How to Crochet Around a Foundation Chain

Over the years I’ve received some e-mails and blog comments asking for help about crocheting around a foundation chain!  This can definitely be confusing, particularly if you are a beginner to crochet and amigurumi.  Most amigurumi patterns begin with the magic circle which results in a circle or spherical shape (see my tutorial HERE).  However, some patterns require an oval shape which is achieved by crocheting around a foundation chain.  You need to use this technique in my Dragon, Pony, Snuggles the Penguin, Lambert the Lamb, and translated Elephant patterns.  It’s also a very helpful technique to know if you are trying to design your own amigurumi when oval shapes are needed! 

In my Dragon pattern, for example, this technique is used to begin the head.  The pattern reads as follows:

Chain 7 (this is the foundation chain)

R1: Starting from second chain from hook, Sc 6 in back loops of foundation chain.  Turn and Sc 6 in front loops of the foundation chain [we are making an oval by crocheting around the chain].  (12 sts)

I will show you step-by-step how to do this with the following picture tutorial!

First we chain 7.  This chain is known as the foundation chain!  We will be crocheting around it, first in the back loops (the ones further away from you) and then in the front loops (the ones closer to you).  

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Starting from the second chain from the hook, we do six single crochets in the back loops.  The numbers shown below indicate the number of the stitch (e.g. first single crochet, second single crochet, third single crochet, etc):

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Now we have six single crochets that were worked around the top of the foundation chain like so:

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Now we turn the piece and work six single crochets on the bottom or the front loops (when it was oriented/turned the original way) of the foundation chain!

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The resulting piece will look like this with six single crochets worked along the top and six single crochets worked along the bottom for a total of twelve stitches!

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Now you have completed Round 1!  You can move onto Round 2 of the Dragon’s head pattern which is:  

R2: *Sc 1, 2 sc in next sc*, rep 6 times. (18 sts)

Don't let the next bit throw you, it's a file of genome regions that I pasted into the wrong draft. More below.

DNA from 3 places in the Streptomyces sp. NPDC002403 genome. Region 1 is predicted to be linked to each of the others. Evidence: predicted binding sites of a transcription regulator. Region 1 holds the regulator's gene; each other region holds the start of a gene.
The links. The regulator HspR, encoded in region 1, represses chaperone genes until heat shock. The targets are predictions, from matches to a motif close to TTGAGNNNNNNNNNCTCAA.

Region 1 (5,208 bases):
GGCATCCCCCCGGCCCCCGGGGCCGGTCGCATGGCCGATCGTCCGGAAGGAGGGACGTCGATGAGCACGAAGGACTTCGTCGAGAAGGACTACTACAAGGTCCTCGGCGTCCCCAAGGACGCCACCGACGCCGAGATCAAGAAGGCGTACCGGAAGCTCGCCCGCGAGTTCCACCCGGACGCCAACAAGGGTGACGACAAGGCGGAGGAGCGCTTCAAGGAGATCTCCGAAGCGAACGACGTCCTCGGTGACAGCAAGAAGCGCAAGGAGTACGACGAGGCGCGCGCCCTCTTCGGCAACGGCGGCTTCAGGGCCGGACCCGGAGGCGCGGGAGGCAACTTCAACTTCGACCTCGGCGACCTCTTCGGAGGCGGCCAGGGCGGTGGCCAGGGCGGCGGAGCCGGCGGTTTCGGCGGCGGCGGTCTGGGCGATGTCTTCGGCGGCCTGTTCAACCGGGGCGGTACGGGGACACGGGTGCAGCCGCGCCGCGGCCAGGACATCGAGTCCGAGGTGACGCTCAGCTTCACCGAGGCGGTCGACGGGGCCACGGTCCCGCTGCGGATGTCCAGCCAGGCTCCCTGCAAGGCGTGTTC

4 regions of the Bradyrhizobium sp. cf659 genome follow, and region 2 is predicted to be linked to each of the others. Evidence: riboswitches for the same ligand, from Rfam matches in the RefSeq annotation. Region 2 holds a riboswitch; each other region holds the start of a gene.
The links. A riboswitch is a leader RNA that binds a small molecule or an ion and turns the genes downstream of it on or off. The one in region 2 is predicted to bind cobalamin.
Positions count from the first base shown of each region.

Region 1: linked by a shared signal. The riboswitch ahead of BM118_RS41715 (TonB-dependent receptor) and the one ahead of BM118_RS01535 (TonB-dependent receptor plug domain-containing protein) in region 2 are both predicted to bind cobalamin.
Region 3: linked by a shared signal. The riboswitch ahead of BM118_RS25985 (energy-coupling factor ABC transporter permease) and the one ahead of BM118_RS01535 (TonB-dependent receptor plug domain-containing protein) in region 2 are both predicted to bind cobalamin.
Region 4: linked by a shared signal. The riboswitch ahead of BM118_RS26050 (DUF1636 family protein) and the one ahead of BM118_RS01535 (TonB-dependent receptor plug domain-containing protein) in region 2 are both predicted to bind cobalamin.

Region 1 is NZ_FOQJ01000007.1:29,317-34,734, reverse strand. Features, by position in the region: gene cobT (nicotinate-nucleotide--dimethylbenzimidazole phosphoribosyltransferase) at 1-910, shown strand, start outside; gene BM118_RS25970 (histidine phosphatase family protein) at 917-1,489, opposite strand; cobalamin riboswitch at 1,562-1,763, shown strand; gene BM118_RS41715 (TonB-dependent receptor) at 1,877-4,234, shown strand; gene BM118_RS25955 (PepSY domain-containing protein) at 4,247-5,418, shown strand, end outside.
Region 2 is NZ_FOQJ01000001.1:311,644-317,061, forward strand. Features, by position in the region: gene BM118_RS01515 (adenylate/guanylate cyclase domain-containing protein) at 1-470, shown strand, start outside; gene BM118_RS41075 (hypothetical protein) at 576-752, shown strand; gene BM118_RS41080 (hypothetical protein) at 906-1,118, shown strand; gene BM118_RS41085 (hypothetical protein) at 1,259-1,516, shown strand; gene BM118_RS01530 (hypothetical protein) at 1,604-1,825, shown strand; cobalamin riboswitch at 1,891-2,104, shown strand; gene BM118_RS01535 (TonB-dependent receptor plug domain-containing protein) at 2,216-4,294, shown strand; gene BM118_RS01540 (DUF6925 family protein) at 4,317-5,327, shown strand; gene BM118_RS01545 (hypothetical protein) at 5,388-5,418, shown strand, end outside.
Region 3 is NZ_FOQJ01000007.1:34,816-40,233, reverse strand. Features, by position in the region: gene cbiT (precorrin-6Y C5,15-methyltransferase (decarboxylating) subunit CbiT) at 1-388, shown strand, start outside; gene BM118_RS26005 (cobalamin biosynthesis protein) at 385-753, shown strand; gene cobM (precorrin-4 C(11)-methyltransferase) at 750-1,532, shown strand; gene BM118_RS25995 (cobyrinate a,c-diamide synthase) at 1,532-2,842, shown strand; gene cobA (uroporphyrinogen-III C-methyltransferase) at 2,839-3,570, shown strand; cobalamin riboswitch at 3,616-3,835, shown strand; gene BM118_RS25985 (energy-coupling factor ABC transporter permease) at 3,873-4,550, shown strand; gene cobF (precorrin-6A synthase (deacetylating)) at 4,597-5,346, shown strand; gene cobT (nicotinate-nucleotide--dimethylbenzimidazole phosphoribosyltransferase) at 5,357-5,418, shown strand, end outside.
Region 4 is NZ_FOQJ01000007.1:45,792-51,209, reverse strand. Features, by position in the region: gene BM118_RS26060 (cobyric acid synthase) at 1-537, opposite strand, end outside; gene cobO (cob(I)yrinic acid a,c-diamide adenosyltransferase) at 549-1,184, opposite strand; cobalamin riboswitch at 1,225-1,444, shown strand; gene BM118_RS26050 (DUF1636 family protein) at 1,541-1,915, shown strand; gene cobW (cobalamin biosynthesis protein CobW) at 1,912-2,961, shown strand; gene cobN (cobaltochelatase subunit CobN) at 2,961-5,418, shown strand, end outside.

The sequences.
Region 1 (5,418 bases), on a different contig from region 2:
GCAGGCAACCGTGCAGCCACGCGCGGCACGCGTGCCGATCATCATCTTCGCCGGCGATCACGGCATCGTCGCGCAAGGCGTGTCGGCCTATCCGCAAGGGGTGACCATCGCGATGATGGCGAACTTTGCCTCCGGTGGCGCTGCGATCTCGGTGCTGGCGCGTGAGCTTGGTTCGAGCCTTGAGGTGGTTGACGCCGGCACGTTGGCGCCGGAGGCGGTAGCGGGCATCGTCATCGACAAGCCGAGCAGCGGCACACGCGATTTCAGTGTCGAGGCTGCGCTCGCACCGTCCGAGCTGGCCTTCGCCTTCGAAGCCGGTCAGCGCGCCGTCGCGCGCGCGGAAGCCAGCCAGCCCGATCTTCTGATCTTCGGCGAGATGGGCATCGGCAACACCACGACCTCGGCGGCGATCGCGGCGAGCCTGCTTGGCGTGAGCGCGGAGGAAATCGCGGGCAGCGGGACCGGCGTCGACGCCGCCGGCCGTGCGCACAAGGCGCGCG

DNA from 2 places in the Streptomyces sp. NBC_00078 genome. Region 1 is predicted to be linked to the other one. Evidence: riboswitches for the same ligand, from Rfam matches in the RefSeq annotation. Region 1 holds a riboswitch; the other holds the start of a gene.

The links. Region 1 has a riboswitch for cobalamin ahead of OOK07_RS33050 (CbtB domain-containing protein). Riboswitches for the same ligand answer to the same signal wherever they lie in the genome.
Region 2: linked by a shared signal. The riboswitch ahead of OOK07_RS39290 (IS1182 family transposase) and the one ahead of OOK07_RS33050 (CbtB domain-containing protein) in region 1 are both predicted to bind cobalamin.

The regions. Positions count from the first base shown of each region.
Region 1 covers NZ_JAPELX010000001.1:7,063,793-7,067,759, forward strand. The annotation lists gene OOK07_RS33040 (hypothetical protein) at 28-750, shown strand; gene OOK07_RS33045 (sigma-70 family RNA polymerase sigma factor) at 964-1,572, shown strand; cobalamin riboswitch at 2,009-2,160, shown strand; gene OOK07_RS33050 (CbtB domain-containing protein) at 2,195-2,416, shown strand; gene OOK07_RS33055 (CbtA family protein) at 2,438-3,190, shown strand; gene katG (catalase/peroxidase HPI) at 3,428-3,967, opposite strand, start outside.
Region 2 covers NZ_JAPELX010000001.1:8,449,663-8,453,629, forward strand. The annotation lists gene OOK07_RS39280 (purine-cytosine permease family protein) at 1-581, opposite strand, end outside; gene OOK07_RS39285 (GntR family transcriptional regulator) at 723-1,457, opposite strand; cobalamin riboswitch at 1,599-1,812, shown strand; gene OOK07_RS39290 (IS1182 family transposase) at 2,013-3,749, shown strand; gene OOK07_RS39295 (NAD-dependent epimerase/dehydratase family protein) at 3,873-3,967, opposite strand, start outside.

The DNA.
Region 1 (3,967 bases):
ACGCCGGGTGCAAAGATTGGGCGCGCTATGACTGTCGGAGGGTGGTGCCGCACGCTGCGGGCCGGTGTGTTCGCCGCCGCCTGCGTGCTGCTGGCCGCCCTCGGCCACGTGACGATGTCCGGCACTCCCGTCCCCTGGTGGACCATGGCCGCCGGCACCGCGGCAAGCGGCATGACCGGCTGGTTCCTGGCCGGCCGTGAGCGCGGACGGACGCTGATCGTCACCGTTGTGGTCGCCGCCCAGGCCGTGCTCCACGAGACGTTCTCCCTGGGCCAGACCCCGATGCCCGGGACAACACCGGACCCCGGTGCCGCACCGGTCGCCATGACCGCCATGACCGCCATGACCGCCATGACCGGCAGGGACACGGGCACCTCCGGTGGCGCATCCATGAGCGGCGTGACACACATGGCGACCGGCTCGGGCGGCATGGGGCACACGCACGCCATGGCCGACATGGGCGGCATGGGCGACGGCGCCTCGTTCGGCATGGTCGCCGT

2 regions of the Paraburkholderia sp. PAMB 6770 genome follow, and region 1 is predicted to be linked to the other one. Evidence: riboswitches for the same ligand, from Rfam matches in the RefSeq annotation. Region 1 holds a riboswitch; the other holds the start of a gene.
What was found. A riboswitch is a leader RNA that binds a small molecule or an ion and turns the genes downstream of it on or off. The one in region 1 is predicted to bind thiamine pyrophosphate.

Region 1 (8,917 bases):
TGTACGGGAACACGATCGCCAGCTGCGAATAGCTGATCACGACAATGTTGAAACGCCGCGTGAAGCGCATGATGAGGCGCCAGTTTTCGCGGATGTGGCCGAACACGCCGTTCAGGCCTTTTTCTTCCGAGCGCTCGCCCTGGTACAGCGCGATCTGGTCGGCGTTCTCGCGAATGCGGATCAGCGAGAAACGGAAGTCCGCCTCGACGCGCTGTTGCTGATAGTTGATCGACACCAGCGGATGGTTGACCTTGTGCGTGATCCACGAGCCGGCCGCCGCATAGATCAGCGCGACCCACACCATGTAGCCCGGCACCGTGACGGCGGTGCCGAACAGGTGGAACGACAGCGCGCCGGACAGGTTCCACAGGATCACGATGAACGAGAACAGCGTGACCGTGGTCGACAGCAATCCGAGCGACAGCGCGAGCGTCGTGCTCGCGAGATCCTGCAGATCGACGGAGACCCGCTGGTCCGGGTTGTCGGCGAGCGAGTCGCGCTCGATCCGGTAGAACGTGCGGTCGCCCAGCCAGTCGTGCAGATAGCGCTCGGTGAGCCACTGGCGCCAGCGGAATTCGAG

This looks like your typical increase round (see my “How to Read Amigurumi Patterns” tutorial HERE if you are unsure what this round means).  You begin Round 2 where the stitch marker is located in the picture below!

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Once you’ve done your increases around, your new oval with 18 stitches looks like this:

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In comparison, this is what a circle with 18 stitches looks like on the right side:

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If you continue increasing evenly over the next couple of rounds of your oval, your piece will continue to curve downwards and take the shape of Dragon’s head (see pattern HERE).  If you want your oval to keep getting bigger and remaining flat, you will need to increase only on the ends or short sides of the oval (keeping the middle stitches or long sides the same and not increasing there).

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I hope you found this step-by-step tutorial helpful and that you can put it to good use when following my patterns!  You can also get creative using this technique if you are trying to design your own amigurumi as well 🙂  I will try and put together a post in the future with some tips on how I design my amigurumi!  I know many of you have expressed an interest in wanting to create your own patterns and design your own amis, so stay tuned for a future post about that!  Don’t forget to check out the other techniques and tutorials I’ve blogged about in the “Tips” section in my navigation bar up above!

  • Selkie

    I just found your site, and am happy I did. Thank you for your great patterns, and you very thorough and straightforward explanations.